by James Ivancic Times Staff Writer Jan 7, 2019
The Ahmadiyya Muslim Community is seeking a special permit from Fauquier County officials to hold four events a year on a 515-acre site the group is hoping to purchase outside Warrenton.
The site is spread across seven parcels near Meetze and Turkey Run roads. The AMC, based in Silver Spring, Maryland, has a contract to purchase the land to host a single annual gathering – a Jalsa Salana — for up to 5,000 Muslim faith believers, which is held in the summer. The group is also seeking to host three smaller events at the site a year, drawing a maximum of 1,000 people, according to paperwork filed with the county.
The Ahmadiyya Muslim Community has held its Jalsa Salana gathering at the Pennsylvania Farm Show Complex in Harrisburg for the past 15 years. For 10 years before that, the event was held at the Dulles Expo Center in Virginia.
“Jalsa Salana is an annual three-day, family-oriented event which includes prayer, speakers, food and fellowship,” explains supporting material filed with the application.
The events are typically held Friday, Saturday and Sunday. “Alcohol is prohibited and there is no music associated with the event,” the application states.
The AMC plans to erect temporary structures for the events. Parking and areas of activity will be setback from adjoining properties. Carpooling and shuttles from local lodging will reduce vehicular traffic, according to the application.
A traffic-control plan will be developed to minimize traffic on Meetze Road, which fronts the property.
AMC is also proposing to bring in portable toilets and to use wells and/or portable tanks for water, the application states. Erecting signs isn’t proposed.
The Fauquier County Planning Commission will hold a public hearing on the AMC’s special exemption permit application on Thursday, Jan. 17, at 6:30 p.m. in the first-floor meeting room of the Warren Green Building, 10 Hotel St. in Warrenton.
Among issues that will be discussed is whether the gatherings are suitable for the location and what the traffic impact will be, explained Adam Shellenberger, chief of planning for Fauquier County’s community development department.
The department was still reviewing the application Monday and had not yet finished its staff report.
The planning commission could vote on a recommendation of approval or denial on Jan. 17 or postpone a decision. The Fauquier County Board of Supervisors will make final decision after holding a public hearing of its own.
A neighboring property owner, who asked that her name not be used, said she plans to attend the hearing to voice her opposition.
“I’m definitely going to be there and I know a lot of people who are planning to go,” she said.
The resident said she opposes the permit not because the applicants are Muslim but rather because “that’s not an appropriate location,” she said.
She said her family moved to Fauquier to enjoy the countryside, which will be impacted by the events described in the application.
“I’m going to be stuck in my house for three days,” she said of the larger, three-day event that could draw as many as 5,000 people.
The property is in a rural agriculture zoning district currently in agricultural use. Oak Creek Farm LLC owns 263 acres of the total 515 acres. Terrina M. Baker and Richard B. Wheeler own the rest. The properties have Warrenton mailing addresses, but are southeast of the town limits in the Cedar Run magisterial district of Fauquier County.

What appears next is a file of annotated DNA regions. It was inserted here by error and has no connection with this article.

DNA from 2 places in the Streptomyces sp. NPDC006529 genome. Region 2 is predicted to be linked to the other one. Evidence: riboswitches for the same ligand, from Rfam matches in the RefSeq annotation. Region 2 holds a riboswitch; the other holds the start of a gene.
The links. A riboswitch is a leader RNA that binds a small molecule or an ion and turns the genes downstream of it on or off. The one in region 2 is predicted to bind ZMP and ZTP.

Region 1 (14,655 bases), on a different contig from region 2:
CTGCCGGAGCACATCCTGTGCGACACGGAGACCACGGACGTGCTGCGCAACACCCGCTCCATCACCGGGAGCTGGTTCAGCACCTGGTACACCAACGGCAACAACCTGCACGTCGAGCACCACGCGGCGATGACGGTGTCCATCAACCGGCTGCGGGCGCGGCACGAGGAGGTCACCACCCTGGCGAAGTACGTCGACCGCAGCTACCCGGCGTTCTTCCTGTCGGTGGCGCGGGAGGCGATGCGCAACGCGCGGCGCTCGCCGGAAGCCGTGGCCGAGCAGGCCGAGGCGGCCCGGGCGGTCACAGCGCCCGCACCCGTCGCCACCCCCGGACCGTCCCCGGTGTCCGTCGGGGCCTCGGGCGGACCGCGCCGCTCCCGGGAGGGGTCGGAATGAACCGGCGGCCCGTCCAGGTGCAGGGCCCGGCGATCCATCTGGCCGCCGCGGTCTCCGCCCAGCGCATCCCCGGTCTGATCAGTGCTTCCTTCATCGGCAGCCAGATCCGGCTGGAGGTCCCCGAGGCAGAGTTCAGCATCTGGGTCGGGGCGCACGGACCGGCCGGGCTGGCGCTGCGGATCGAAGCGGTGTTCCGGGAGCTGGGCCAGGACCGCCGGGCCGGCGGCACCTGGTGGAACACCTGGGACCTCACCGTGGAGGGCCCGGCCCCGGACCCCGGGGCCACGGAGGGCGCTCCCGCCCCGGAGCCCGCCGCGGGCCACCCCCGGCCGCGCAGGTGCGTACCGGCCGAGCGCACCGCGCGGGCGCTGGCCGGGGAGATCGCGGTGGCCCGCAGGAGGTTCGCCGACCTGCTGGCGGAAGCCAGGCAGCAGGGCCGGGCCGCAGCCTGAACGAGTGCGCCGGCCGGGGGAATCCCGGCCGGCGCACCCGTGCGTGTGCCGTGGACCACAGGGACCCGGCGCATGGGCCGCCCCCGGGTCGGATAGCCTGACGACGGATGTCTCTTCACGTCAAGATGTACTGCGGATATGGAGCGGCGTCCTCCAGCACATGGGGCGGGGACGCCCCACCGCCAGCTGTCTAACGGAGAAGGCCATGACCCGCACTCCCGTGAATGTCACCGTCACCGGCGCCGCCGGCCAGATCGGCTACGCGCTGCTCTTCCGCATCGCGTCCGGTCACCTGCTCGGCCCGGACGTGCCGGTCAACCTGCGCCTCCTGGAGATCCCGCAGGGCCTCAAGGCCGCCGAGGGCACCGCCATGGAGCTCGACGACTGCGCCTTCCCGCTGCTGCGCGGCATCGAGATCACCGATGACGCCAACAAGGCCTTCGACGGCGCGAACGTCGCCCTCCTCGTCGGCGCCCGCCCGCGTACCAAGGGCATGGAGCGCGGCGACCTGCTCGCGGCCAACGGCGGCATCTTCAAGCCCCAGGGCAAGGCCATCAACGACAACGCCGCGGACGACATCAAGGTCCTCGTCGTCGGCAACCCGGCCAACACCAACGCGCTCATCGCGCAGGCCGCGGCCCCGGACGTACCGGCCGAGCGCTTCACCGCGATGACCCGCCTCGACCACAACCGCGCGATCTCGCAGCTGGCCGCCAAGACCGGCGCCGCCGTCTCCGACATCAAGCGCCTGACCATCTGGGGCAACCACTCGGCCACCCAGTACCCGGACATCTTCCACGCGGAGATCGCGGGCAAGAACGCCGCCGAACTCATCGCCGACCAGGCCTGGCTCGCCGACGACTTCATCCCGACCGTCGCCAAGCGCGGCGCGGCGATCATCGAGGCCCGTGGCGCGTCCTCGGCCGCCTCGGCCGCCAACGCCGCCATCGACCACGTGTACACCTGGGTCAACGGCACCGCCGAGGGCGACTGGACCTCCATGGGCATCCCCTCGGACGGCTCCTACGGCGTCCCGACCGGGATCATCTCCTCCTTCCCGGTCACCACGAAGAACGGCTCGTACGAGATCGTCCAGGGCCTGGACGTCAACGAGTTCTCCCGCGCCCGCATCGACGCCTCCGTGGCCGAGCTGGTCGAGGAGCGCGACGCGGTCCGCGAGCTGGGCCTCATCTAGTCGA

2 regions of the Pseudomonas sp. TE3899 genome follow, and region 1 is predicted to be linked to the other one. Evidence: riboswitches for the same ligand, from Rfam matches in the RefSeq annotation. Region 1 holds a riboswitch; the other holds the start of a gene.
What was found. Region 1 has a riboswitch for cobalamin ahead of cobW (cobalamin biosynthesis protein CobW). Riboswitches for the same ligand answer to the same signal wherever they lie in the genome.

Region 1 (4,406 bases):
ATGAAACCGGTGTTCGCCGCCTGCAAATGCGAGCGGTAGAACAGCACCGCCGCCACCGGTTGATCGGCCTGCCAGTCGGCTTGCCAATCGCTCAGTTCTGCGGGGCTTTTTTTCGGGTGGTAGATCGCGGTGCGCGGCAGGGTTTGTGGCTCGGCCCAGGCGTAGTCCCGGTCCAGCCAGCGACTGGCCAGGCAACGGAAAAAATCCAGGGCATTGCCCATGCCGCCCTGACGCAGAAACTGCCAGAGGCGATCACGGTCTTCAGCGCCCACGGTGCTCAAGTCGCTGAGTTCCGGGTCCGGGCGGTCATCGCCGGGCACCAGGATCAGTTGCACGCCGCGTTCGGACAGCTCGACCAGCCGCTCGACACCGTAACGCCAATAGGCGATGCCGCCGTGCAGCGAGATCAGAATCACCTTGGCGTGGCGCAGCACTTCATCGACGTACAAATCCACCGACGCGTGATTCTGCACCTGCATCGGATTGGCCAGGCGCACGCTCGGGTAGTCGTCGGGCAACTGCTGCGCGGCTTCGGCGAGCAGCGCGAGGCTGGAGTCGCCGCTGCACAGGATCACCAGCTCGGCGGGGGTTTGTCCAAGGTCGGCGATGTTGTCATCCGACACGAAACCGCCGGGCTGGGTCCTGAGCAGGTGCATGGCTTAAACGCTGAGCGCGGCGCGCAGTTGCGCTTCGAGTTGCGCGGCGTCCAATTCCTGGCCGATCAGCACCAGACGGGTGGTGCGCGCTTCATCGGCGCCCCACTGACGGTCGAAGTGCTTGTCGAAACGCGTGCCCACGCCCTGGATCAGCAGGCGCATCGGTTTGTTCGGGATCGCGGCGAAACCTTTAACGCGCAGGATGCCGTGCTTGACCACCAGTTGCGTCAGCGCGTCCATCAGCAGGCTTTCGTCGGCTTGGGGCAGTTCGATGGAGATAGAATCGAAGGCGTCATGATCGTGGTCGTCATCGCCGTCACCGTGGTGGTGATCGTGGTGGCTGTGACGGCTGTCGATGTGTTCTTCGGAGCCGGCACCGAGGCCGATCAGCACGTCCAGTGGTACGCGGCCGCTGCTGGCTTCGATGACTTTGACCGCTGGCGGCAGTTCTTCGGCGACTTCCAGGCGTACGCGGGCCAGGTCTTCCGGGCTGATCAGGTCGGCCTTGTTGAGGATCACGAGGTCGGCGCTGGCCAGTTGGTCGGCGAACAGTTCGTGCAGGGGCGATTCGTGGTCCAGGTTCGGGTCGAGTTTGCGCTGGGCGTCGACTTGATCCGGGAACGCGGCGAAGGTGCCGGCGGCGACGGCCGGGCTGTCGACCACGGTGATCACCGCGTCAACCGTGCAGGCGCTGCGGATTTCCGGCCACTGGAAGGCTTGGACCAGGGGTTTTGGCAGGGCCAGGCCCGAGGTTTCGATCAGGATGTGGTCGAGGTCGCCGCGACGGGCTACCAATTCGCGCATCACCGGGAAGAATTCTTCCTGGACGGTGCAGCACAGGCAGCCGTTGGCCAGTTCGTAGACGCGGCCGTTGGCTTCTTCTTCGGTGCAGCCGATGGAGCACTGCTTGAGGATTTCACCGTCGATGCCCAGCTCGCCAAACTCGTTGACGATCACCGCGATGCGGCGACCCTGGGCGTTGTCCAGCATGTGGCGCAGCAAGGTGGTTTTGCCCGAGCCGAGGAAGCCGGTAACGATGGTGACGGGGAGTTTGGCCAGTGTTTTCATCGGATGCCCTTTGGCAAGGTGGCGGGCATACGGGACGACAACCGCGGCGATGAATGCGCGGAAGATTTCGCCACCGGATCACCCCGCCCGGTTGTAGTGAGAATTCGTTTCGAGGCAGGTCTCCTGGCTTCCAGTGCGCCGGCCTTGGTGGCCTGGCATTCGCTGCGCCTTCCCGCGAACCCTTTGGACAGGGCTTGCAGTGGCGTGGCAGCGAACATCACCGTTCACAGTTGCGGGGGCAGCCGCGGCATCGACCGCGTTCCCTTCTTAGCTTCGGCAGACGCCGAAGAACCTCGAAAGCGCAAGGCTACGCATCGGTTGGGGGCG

A contract to purchase the property by Ahmadiyya Movement in Islam, Inc. was made on Sept. 8, 2018.
The applicant isn’t requesting a zoning change. The proposed use of the property is classified by the county as outdoor recreation, Class B spectator and non-spectator field events and activities.
Clarification: The addresses of the parcels under contract for purchase have a Warrenton mailing address, but were referred to in a county planning office as being located near Catlett. This story has been updated to note the site is in the Warrenton area but outside the town limits.
Reach James Ivancic at email@example.com.
What is a Jalsa Salana?
Since 1891, the Ahmadiyya Muslim Community has held its annual convention, or Jalsa Salana, in countries around the world.
The U.S. event was most recently held in July 2018 at the Pennsylvania Farm Show Complex in Harrisburg, Pennsylvania, which has hosted it for 15 years.
During the 10 years prior, the event was held at the Dulles Expo Center, according to county documents.
“The principal aims of the annual convention are to facilitate greater spiritual awareness among community members, strengthen ties and promote peace,” according to the application the Ahmadiyya Muslim Community filed with Fauquier County.
Ahmadiyya Muslim Community, USA
The Ahmadiyya Muslim Community USA is headquartered in Silver Spring, Maryland.
It operates 73 chapters nationwide, including America’s oldest mosque, established in 1921 in Chicago, according to its website, which can be found here.
Ahmadiyya Muslims believe in the messiah, Mirza Ghulam Ahmad (as) (1835-1908) of Qadian. Mirza Ghulam Ahmad founded the AMC in 1889 as a revival movement within Islam, emphasizing its essential teachings of peace, love, justice and sanctity of life, its website states.
Today, the AMC is the world’s largest Islamic community under one divinely appointed leader, His Holiness the Khalifa of Islam, Mirza Masroor Ahmad aba.
The AMC spans over 200 nations with membership exceeding tens of millions, according to its website.
The AMC “categorically rejects terrorism” and endorses the separation of mosque and state, its website states.
Planning commission to visit proposed Islamic retreat site
Members of the Fauquier County Planning Commission are scheduled to visit on Wednesday a Warrenton farm that has been proposed as a location for this Jalsa Salana.